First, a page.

Studies are showing the link between mental health symptoms and TBI, which indicates just how important it is for people who think they may have suffered a concussion to get checked out and if a concussion has been diagnosed to go through the proper follow-up care.
Los Angeles Times | May 28, 2019
Concussions have become a major topic in sports over the last several years, mainly in football. But the Pittsburgh Pirates general manager would like to see concussions discussed more in baseball, particularly when it comes to catchers. On Saturday, Pirates catcher Francisco Cervelli got his seventh concussion since the start of the 2015 season when he was hit in the head by a broken bat. He played for another half-inning after getting the concussion.
The Columbus Dispatch | May 28, 2019
David Mellor was paging through a magazine at his acupuncturist’s office when he recognized himself in an article on post-traumatic stress syndrome. Since being struck by a car nearly 30 years before, he had been struggling with irritability, depression, nightmares, insomnia, emotional numbness and more. Working long hours was one way he coped with the the symptoms that plagued him, but the strategy came at a high cost to his wife and two daughters.
WBUR News | May 28, 2019
A U.S. diplomat who suffered headaches and memory loss under mysterious circumstances while stationed in China has pledged to donate his brain for research. Mark Lenzi on Friday joined the several thousand others, including many former NFL players, who previously signed agreements to have their brains studied after they die by the CTE Center at Boston University.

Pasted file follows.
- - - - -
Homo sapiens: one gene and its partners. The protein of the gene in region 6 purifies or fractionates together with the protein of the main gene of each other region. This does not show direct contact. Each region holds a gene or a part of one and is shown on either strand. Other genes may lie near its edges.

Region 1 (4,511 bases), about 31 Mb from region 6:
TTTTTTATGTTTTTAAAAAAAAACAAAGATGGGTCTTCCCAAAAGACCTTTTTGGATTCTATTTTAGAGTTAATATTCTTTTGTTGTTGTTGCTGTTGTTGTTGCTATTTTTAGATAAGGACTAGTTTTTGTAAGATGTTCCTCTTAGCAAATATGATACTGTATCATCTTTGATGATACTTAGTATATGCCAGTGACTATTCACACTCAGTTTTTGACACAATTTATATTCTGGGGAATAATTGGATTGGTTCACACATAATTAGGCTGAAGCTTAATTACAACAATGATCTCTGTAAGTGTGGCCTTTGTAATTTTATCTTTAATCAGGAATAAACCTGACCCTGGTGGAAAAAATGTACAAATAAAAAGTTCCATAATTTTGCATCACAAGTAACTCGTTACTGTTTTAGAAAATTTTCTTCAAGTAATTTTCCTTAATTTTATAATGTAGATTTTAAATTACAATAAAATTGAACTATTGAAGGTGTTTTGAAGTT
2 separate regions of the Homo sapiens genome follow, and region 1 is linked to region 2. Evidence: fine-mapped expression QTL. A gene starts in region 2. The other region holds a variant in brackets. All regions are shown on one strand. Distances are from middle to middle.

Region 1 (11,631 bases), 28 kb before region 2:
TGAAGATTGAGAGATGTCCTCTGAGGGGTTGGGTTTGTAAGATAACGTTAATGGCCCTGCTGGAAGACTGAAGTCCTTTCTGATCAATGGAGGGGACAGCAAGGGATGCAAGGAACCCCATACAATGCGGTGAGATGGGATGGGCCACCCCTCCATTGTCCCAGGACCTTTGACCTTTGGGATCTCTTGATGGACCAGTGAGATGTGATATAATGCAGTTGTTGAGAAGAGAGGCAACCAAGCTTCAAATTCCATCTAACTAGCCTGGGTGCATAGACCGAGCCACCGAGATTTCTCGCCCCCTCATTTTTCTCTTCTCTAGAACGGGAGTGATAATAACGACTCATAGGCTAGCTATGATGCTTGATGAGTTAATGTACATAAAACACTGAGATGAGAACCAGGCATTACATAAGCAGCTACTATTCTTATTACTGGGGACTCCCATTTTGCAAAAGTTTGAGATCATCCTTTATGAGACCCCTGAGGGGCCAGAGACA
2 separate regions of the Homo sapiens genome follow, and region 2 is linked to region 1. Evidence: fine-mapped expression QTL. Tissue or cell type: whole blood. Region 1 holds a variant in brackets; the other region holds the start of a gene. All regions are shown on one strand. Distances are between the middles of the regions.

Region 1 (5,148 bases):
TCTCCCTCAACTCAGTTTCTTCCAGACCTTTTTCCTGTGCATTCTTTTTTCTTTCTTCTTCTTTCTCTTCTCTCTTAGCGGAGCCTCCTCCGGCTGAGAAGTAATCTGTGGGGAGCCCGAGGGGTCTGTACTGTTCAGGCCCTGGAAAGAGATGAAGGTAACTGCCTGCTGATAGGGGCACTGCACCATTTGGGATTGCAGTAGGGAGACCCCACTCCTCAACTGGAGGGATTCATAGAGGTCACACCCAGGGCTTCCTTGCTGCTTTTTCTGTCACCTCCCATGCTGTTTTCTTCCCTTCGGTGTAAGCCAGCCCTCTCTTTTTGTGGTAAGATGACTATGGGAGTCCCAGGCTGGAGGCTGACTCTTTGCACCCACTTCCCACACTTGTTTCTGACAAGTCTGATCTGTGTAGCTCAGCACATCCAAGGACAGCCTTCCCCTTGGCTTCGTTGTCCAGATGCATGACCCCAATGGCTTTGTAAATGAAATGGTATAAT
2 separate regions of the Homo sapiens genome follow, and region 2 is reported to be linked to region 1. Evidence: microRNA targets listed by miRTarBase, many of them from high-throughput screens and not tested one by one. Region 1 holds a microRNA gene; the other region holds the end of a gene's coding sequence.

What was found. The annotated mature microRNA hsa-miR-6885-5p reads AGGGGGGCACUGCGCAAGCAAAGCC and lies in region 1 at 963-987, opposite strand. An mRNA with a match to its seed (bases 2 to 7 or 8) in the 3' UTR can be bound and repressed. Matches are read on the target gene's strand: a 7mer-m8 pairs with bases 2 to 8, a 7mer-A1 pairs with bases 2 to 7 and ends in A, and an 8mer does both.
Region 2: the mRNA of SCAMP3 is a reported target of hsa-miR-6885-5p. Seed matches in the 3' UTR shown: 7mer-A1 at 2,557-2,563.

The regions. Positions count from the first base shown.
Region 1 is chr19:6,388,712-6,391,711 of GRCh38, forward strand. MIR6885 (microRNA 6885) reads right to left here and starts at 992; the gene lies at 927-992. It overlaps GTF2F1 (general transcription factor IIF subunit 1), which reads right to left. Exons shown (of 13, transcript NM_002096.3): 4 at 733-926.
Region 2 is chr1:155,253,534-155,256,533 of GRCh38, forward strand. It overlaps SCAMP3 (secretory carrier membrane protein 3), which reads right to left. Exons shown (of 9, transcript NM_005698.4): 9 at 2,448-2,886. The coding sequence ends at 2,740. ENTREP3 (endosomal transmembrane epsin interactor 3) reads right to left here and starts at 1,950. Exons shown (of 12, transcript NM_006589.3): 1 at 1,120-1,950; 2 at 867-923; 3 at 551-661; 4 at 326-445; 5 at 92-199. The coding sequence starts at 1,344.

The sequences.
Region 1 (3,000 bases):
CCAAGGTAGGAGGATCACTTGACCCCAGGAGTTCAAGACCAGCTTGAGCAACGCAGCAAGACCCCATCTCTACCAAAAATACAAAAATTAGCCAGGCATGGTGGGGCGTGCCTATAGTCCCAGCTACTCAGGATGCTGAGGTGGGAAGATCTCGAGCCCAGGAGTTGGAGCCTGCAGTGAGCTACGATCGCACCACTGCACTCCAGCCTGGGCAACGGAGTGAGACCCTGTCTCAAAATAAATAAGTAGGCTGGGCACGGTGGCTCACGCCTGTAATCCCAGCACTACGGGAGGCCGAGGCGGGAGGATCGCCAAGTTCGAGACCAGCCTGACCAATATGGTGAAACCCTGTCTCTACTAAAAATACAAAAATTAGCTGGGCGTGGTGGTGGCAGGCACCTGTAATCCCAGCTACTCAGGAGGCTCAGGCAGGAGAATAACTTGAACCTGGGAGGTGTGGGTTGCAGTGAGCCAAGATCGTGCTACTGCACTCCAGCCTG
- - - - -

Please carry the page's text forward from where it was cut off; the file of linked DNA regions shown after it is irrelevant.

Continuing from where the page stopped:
Youngstown Air Reserve Station | May 28, 2019
Many service members struggle with the thought of seeking mental health treatment, thinking of it as a career ender, or possibly that others may think they are weak for seeking help. Corvin said he wrestled with the thought of whether or not to get help, and eventually decided he needed to make a change – not only for himself, but for his family. "I turned everything into a mission," he said. "My day-to-day life was literally task oriented. There was no real friendship making, no personal interactions; everything was something I 'had' to do. Whether it was going to work or attending meetings, I just focused on getting through it. But, the minute I didn't have anything to do, that's when the ghosts would come out and play."
CNN | May 23, 2019

Ashley Massaro, former WWE wrestler and Survivor: China contestant, died Thursday in her home of an apparent suicide. The 39-year-old former World Wrestling Entertainment (WWE) star has suffered from depression for years and may have suffered from chronic traumatic encephalopathy (CTE). Ashley's brain could offer key insights into CTE and other neurological effects from wrestling. "It was her desire to donate her brain to be studied," her lawyer Konstantine Kyros said in a statement to CNN.